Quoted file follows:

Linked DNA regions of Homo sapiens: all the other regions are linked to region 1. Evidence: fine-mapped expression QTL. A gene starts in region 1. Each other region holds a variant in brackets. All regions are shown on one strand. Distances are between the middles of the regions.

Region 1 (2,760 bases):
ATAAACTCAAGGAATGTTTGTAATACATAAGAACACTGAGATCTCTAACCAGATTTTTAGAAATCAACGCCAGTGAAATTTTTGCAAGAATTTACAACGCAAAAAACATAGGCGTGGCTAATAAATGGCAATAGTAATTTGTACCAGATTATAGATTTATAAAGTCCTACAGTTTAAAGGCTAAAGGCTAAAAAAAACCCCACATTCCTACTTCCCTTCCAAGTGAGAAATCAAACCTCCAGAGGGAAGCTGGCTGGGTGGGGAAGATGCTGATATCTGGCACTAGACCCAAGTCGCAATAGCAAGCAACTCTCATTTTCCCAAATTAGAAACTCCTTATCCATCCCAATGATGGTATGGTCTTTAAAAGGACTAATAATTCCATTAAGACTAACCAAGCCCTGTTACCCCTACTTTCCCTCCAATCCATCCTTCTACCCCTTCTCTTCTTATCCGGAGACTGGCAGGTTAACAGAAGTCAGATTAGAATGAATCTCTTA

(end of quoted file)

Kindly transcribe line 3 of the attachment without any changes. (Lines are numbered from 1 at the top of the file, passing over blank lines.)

ATAAACTCAAGGAATGTTTGTAATACATAAGAACACTGAGATCTCTAACCAGATTTTTAGAAATCAACGCCAGTGAAATTTTTGCAAGAATTTACAACGCAAAAAACATAGGCGTGGCTAATAAATGGCAATAGTAATTTGTACCAGATTATAGATTTATAAAGTCCTACAGTTTAAAGGCTAAAGGCTAAAAAAAACCCCACATTCCTACTTCCCTTCCAAGTGAGAAATCAAACCTCCAGAGGGAAGCTGGCTGGGTGGGGAAGATGCTGATATCTGGCACTAGACCCAAGTCGCAATAGCAAGCAACTCTCATTTTCCCAAATTAGAAACTCCTTATCCATCCCAATGATGGTATGGTCTTTAAAAGGACTAATAATTCCATTAAGACTAACCAAGCCCTGTTACCCCTACTTTCCCTCCAATCCATCCTTCTACCCCTTCTCTTCTTATCCGGAGACTGGCAGGTTAACAGAAGTCAGATTAGAATGAATCTCTTA